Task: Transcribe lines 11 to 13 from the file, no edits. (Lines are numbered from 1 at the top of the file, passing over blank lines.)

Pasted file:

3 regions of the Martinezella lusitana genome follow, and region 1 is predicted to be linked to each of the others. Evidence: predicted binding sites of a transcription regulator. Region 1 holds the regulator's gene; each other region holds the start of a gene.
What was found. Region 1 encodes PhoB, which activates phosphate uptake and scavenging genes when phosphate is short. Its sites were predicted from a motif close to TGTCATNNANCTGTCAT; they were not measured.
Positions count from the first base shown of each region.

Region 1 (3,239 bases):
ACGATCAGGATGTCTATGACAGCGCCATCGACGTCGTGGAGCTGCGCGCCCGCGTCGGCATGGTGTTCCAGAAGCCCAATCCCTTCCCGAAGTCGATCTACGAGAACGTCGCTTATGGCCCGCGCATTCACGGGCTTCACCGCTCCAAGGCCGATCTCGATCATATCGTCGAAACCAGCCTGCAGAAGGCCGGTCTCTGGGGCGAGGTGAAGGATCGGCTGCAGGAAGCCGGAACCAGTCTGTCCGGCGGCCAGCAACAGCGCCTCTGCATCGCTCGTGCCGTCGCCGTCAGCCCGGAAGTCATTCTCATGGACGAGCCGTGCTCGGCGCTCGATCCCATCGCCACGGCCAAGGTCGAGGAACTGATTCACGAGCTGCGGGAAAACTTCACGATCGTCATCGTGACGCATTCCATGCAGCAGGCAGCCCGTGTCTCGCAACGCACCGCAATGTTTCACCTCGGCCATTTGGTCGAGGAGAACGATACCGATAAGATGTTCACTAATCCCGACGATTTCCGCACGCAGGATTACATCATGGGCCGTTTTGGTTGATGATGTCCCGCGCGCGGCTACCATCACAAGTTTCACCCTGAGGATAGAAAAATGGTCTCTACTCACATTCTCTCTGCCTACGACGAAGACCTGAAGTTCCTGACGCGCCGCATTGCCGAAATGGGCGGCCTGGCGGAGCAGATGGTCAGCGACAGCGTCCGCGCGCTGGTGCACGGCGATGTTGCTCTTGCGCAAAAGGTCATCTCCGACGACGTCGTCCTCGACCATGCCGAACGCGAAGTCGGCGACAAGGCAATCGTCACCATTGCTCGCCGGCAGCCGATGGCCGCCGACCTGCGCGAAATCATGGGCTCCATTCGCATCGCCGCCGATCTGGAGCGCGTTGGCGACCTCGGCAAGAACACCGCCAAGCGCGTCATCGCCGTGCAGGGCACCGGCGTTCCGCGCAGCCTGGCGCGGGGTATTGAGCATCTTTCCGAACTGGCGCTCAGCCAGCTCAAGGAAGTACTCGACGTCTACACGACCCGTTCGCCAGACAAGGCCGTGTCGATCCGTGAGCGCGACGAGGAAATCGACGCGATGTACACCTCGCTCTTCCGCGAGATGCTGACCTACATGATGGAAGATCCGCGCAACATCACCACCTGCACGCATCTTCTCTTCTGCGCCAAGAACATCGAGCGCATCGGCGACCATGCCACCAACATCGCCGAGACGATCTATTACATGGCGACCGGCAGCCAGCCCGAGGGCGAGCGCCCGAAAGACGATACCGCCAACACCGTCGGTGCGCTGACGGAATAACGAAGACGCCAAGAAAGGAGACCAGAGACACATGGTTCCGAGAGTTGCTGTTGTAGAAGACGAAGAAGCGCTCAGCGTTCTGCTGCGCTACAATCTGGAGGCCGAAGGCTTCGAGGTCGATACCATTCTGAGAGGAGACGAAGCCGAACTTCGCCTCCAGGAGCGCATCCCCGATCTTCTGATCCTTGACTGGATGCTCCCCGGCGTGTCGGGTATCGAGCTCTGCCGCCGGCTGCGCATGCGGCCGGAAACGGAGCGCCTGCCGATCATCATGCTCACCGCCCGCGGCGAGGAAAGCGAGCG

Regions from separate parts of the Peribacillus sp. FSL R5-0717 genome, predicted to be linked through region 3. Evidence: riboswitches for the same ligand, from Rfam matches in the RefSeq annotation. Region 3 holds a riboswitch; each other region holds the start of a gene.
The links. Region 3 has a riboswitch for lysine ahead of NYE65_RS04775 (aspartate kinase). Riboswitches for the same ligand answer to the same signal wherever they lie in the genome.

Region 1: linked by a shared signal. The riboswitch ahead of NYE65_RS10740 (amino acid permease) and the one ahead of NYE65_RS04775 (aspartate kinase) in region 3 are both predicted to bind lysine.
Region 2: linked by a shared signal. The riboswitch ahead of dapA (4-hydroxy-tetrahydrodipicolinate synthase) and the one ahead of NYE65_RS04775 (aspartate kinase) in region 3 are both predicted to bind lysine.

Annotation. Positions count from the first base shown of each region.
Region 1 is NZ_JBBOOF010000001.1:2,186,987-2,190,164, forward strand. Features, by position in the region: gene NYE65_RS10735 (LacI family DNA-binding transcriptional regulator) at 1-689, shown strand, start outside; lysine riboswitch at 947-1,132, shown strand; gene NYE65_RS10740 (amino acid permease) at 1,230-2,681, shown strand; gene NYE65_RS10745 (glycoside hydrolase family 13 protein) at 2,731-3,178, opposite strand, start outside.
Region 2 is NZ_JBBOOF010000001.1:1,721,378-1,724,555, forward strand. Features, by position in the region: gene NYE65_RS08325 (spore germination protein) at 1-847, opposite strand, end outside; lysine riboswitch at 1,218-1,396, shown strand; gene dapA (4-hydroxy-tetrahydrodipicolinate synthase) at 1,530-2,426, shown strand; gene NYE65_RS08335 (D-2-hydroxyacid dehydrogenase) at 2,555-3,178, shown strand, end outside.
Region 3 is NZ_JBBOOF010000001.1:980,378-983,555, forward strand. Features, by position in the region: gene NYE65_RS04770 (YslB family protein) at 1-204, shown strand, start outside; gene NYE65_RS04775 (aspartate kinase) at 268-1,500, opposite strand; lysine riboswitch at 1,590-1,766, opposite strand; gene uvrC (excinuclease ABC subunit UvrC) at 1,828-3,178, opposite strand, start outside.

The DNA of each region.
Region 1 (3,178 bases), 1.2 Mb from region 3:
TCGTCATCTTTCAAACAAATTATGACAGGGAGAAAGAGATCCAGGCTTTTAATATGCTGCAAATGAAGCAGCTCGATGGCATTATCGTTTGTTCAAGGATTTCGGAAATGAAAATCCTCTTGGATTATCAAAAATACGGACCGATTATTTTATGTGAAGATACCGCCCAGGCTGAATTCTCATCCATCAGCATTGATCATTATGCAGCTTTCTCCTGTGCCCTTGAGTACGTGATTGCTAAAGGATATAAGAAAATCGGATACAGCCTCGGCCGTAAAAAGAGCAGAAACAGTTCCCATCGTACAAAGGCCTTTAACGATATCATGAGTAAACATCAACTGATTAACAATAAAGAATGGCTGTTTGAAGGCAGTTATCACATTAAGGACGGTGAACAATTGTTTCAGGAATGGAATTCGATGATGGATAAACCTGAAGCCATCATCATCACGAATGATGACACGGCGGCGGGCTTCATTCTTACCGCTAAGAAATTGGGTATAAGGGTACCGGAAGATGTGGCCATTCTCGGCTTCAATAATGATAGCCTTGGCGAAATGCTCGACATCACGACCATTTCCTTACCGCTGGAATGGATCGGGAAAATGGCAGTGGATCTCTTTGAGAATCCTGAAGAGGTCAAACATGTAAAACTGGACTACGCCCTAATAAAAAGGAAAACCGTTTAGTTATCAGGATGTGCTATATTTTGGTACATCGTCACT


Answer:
Region 1 is NZ_JBBOOF010000001.1:2,186,987-2,190,164, forward strand. Features, by position in the region: gene NYE65_RS10735 (LacI family DNA-binding transcriptional regulator) at 1-689, shown strand, start outside; lysine riboswitch at 947-1,132, shown strand; gene NYE65_RS10740 (amino acid permease) at 1,230-2,681, shown strand; gene NYE65_RS10745 (glycoside hydrolase family 13 protein) at 2,731-3,178, opposite strand, start outside.
Region 2 is NZ_JBBOOF010000001.1:1,721,378-1,724,555, forward strand. Features, by position in the region: gene NYE65_RS08325 (spore germination protein) at 1-847, opposite strand, end outside; lysine riboswitch at 1,218-1,396, shown strand; gene dapA (4-hydroxy-tetrahydrodipicolinate synthase) at 1,530-2,426, shown strand; gene NYE65_RS08335 (D-2-hydroxyacid dehydrogenase) at 2,555-3,178, shown strand, end outside.
Region 3 is NZ_JBBOOF010000001.1:980,378-983,555, forward strand. Features, by position in the region: gene NYE65_RS04770 (YslB family protein) at 1-204, shown strand, start outside; gene NYE65_RS04775 (aspartate kinase) at 268-1,500, opposite strand; lysine riboswitch at 1,590-1,766, opposite strand; gene uvrC (excinuclease ABC subunit UvrC) at 1,828-3,178, opposite strand, start outside.